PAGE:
HOW TO GROW OKRA FROM SEED OUTDOORS





Often referred to as lady's fingers, okra is popular vegetable in the south of India (where it is mostly used in dry curries) and the southern states of America (where it is used in a variety of recipes including gumbos). Relatively unknown in Northern Europe the okra is a long green pod with a ribbed and slightly fuzzy skin. The inside of an okra pod has a somewhat gooey texture and is full of edible, creamy seeds. When cooking, okra exudes a glutinous juice which thickens stews and braised dishes.

Although the typical northern European climate is far cooler that the okra plant’s native habitat, you will find that they can will produce a viable crop outside. If you have the space, then it is worth giving them an early start by sowing them indoors.

This way you can make the most of the growing season otherwise okra seeds can be outside directly into prepared seed beds - but only when the threat of frosts have past.

However you may still need to wait as Okra seed need warm weather to grow and should not be planted until outside temperatures are reliably around 18 degrees Celsius or the seeds may not germinate at all.

To make the most of an Okra crop you will need to try and mimic their natural habitat as much as possible and this means a well drained and sheltered position with plenty of sun.

They will also require plenty of water over the growing period so mulch and fertilize the soil throughout the summer in order to maintain a good level of nutrients within the soil.


Sow Okra seeds 4 inches apart into rows that are at least two feet apart. Place each seed in to the ground at about ½ inch deep then gently water gently in.

Once the seeds have begun to germinate they can be thinned out to about a foot between plants, but remember to try and leave the strongest plants in place.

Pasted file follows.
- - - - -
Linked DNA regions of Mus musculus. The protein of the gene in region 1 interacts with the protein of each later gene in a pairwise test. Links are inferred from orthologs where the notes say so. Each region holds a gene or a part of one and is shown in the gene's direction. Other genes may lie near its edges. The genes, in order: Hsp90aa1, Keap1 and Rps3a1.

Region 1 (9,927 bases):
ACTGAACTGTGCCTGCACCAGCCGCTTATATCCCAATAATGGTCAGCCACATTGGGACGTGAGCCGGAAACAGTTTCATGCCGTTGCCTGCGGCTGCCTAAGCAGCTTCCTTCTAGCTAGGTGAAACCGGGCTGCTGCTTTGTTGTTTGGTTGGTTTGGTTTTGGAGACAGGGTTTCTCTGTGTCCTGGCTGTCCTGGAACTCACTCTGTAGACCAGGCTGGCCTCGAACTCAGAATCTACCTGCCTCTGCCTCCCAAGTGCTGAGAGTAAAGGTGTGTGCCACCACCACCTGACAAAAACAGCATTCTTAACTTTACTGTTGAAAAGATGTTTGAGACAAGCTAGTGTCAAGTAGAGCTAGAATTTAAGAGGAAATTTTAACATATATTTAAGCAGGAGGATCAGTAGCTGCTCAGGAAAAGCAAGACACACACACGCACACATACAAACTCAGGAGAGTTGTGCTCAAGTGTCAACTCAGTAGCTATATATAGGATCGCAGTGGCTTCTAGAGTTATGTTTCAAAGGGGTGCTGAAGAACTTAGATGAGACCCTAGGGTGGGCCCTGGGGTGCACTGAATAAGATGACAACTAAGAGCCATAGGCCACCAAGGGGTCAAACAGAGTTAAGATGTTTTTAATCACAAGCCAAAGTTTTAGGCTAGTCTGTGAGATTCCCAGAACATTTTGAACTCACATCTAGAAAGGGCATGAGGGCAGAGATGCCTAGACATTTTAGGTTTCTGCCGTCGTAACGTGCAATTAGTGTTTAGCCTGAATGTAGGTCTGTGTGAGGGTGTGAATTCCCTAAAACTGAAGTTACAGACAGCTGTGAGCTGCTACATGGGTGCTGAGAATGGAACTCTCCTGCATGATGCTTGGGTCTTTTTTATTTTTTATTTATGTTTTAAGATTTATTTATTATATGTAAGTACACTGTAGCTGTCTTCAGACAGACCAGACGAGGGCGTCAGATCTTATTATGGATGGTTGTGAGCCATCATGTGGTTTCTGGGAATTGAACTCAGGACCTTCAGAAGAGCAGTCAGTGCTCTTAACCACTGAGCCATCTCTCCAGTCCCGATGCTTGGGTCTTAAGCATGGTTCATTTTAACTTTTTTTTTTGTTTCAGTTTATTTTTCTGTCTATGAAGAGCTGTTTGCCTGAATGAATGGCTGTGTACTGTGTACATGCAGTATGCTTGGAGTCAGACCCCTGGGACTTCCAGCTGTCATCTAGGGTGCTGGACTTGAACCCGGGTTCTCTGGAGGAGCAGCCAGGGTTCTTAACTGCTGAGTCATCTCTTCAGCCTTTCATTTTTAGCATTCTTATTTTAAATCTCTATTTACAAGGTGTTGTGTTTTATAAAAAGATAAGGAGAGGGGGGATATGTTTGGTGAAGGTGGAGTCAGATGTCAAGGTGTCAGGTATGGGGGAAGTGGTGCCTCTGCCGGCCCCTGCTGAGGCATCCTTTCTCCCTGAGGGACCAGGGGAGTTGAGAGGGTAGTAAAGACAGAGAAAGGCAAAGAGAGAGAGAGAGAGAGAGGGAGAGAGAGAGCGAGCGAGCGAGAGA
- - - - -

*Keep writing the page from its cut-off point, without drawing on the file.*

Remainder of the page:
Harvest okra as the plant begins to produce the seed pods, these should be about three to four inches in length when ripe.

Check your okra plants every other day for new fruit and harvest them quickly as this will encourage the plant to grow more pods.

It takes about 50 days for an okra plant to reach maturity.

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3 comments:

Melanie said...

interesting, I suppose I could start it indoors and finish it off in my greenhouse, if I wanted to give up space from the tomatoes and hot peppers I usually grow in there.

Gail (www.yardflower.com) said...

Yum - your post is making me hungry. I am from the Southeast U.S. and was raised on okra. Around here people pronounce it oak-ree. My new favorite way to cook it is to use fairly small pods and mircrowave it until just fork tender. Season with salt & pepper and toss with a little melted butter and lemon juice. Very simple and good.

Mom2RoyalMKT said...

I am from the Philippines and also was raised on okra. Okra was one of the edible plants raised by my parents. We cook okra in a lot of ways, but the simplest is to wash it real well and put on top of steamed white rice just after the rice boils and there is very little water left. As soon as the rice is done, so is the okra. Season it anyway you want. Filipinos dip it in spicy vinegar with a dash of salt or fish sauce or shrimp paste or soy sauce. Yummy!